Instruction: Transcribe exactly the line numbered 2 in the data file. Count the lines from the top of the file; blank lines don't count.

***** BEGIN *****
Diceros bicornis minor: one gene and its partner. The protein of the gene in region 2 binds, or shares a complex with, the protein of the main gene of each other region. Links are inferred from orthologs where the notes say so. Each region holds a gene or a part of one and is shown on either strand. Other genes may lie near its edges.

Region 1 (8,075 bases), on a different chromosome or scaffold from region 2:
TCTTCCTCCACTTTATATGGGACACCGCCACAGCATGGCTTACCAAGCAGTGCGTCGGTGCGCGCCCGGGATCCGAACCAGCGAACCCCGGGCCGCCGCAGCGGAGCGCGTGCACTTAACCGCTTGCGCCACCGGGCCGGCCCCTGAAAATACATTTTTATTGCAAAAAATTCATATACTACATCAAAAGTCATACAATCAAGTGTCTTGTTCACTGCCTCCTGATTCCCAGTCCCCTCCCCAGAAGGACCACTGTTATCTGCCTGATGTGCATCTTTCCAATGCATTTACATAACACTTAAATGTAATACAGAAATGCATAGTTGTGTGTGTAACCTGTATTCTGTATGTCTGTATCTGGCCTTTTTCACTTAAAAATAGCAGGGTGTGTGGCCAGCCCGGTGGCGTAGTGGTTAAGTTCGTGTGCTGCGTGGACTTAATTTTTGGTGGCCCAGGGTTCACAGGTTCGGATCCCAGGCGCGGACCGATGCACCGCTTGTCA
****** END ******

Region 1 (8,075 bases), on a different chromosome or scaffold from region 2: